Much of this, of course, is because Sid is the narrator and he’s not always very perceptive. He misreads others’ intentions, misunderstands them, and so his limited perspective holds us back from seeing the other characters fully. Yes, I think that’s it! It’s effective as a plot device, but acts as a barrier between the reader and the other characters. I think that’s the main thing that held me back from loving this book wholeheartedly. But as I said, it’s still a really good read with plenty of good writing and a compelling story that’s just begging for a film adaptation. Sense of an Ending is still my favourite to win the Booker, but this one certainly merits its place on the shortlist.

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Emma
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Already shipped from Paris to concentration camps in 1940? Isn’t that too early in the war?

Sometimes it’s hard to understand why we aren’t thrilled by a book when they are plenty of rational elements that say it’s a perfect read for us. I had the same feeling with The Solitude of Prime Numbers by Paolo Giordano. It’s that question of alchemy between a reader and a book that make them magic and a hell for writers as there isn’t any recipe to follow. Well, you know that better than me. 🙂

Vishy
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Wonderful review, Andrew! This book seems to look at an interesting aspect of music and history and the storyline looks really fascinating. I was never a big jazz fan, till I heard a musician called Sam Hooper and discovered the pleasures of jazz. Have you read the ‘Berlin’ series of graphic novels by Jason Lutes? One of the strands of the story is about a jazz music group (which has African-American musicians) in Berlin of the early 1930s and their adventures there.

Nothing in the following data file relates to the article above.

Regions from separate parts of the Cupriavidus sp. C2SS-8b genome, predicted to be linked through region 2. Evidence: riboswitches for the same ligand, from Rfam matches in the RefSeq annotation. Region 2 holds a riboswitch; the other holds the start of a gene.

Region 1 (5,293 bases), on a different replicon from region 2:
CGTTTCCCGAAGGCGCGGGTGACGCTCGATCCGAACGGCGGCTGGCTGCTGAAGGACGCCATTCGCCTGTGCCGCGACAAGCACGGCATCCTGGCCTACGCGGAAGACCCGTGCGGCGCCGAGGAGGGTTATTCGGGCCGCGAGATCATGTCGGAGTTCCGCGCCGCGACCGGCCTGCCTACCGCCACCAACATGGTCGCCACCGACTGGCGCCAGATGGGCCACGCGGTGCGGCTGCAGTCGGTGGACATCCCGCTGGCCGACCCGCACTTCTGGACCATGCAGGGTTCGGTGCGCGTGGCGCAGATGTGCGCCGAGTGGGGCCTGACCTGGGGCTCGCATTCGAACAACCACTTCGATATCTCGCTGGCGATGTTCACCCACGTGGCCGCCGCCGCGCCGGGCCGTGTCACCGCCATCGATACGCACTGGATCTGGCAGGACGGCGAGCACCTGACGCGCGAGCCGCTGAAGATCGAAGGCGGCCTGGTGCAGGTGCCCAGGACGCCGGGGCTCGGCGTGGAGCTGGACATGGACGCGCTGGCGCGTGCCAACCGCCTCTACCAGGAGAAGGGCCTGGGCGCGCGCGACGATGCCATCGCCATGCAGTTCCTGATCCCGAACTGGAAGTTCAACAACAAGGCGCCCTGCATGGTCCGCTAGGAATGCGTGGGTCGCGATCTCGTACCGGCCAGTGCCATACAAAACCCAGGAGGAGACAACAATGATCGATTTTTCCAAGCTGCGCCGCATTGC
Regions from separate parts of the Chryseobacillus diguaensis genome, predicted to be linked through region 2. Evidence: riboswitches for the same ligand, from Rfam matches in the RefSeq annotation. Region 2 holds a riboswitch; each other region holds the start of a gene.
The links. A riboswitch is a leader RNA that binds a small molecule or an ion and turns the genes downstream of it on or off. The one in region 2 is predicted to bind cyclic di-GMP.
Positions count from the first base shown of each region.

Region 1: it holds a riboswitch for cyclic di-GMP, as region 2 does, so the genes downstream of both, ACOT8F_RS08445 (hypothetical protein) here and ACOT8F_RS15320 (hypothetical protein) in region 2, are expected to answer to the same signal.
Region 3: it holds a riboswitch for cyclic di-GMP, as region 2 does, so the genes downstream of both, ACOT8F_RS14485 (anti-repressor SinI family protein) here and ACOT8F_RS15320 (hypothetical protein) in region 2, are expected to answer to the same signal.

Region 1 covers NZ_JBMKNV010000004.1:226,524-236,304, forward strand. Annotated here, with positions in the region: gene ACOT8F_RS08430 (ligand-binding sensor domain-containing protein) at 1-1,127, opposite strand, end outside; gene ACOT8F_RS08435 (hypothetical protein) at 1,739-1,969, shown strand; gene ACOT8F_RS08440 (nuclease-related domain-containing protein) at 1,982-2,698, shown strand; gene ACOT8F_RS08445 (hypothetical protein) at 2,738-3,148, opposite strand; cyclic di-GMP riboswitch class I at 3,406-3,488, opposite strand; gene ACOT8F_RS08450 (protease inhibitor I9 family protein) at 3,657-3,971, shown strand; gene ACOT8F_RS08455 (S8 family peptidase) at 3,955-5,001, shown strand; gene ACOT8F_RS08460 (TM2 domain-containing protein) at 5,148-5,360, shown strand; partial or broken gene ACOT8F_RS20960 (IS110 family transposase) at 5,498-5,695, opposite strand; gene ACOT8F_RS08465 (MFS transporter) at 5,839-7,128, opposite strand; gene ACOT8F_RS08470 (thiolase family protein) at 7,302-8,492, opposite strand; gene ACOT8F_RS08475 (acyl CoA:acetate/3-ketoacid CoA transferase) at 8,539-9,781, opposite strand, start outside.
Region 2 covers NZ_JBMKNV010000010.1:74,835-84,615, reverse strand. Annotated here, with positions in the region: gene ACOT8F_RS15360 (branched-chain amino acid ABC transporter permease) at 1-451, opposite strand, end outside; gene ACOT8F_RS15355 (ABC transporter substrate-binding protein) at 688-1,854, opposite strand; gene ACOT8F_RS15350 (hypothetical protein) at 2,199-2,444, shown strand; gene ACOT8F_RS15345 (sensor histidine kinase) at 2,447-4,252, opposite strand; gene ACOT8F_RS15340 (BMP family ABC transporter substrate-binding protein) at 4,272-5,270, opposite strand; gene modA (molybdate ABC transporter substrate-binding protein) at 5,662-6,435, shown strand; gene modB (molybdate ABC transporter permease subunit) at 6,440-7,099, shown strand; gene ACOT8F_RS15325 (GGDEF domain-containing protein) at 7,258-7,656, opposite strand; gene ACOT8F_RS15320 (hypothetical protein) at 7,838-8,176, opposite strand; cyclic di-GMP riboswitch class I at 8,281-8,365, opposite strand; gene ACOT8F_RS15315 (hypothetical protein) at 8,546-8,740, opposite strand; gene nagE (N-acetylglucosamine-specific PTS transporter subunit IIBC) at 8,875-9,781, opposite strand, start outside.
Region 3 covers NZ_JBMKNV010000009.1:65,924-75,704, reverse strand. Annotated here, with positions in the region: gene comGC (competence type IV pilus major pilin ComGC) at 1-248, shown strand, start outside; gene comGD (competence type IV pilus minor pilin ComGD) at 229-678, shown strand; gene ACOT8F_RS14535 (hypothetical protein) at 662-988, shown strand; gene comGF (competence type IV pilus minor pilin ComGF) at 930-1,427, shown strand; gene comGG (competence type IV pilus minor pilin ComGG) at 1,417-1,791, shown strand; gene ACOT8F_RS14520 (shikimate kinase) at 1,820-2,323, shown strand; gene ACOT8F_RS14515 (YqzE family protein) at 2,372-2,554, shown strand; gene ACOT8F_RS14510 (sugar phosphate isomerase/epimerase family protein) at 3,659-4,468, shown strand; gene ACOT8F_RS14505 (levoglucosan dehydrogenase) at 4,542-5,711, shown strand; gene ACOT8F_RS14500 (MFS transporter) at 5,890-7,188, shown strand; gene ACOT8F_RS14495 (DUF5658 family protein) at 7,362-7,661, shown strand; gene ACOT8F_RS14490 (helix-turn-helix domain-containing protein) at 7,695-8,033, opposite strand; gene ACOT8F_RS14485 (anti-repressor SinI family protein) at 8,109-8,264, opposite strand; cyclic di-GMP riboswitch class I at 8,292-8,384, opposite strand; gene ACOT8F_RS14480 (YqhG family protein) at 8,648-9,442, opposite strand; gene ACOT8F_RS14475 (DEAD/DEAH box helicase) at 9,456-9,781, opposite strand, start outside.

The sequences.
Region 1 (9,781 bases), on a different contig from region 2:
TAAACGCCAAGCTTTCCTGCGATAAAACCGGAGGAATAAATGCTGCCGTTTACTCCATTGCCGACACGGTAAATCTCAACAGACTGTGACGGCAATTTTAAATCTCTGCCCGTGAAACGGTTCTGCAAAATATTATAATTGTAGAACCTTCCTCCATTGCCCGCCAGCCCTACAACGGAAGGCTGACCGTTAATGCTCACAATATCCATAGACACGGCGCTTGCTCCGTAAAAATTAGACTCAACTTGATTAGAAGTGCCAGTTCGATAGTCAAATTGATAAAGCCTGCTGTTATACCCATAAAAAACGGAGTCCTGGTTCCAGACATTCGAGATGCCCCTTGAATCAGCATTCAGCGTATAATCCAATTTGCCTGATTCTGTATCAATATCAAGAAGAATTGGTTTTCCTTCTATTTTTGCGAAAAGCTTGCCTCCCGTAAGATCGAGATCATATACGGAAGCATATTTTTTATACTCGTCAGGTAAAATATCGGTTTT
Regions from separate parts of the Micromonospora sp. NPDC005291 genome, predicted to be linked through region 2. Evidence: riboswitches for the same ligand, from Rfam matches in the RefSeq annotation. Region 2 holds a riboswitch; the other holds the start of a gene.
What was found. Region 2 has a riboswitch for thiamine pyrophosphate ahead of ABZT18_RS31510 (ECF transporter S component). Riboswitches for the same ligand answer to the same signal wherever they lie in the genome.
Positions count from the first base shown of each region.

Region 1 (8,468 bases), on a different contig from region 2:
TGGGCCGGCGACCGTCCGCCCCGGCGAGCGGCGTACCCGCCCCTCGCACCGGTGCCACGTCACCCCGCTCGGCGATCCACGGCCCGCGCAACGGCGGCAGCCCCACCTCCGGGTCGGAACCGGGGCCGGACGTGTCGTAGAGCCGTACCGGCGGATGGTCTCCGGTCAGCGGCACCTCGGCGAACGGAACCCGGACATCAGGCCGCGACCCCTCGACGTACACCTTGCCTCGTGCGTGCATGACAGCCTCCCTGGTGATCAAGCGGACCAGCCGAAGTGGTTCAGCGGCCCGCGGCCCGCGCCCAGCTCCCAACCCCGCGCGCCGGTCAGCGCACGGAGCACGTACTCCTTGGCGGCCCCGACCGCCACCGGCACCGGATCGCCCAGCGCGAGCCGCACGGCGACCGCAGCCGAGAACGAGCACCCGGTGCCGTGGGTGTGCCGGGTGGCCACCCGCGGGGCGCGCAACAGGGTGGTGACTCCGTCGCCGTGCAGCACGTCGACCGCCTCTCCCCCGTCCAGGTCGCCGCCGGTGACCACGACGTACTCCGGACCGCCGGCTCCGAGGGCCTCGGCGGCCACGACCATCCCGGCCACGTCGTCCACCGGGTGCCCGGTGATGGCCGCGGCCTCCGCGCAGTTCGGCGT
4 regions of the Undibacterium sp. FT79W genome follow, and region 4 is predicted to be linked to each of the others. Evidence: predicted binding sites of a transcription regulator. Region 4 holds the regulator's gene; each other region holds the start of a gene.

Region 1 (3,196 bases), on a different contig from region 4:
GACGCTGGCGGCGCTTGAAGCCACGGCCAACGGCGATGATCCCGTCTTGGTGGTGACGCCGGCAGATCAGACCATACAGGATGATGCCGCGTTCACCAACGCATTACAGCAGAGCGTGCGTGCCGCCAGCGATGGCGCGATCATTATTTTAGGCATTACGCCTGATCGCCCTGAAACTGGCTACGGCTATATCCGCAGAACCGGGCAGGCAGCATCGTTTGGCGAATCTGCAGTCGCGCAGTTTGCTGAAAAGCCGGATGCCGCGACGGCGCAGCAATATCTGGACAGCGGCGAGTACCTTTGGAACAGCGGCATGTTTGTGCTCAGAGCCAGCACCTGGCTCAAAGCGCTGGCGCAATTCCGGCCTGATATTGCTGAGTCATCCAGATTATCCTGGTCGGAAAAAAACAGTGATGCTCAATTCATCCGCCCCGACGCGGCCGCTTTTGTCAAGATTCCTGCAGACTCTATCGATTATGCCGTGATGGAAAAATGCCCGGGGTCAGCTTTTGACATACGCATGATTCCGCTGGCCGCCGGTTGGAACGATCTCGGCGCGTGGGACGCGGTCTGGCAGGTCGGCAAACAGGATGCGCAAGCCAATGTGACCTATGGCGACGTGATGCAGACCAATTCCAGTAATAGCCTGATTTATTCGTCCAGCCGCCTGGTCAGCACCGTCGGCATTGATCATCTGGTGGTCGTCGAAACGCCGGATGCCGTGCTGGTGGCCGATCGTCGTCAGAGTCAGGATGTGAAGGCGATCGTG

Thanks for writing about this book. I will add it to my ‘TBR’ list.

Caroline
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I’m in two minds about this. I think I would like the “ingredients” but wouldn’t love the book as such. I already came to this conclusion when I read another review which was raving, btw. Weird.
I’m not sure if you saw that you won one of the Effi Briest copies. Details are on Lizzy’s page.

Celawerd
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Celawerd

Great Review! This sounds like a great book.

Nowacki
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Nowacki

The story is too slow and I am on the 11th chapter. I will end the torrute and skip to the last chapter and hope it gets better. Maybe the book would have worked better as a short story because half way through the book and I don’t care who survives.

litlove
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I’ve seen several reviews like this one – it seems to be a book with great ingredients and good writing and something vital missing. I have picked it up on a number of occasions in the book store and always put it back down again. I’m still quite interested, sort of, in a lukewarm way. I appreciated your honest review and liked the end. I often figure out what I think about a book by writing about it!

Kinna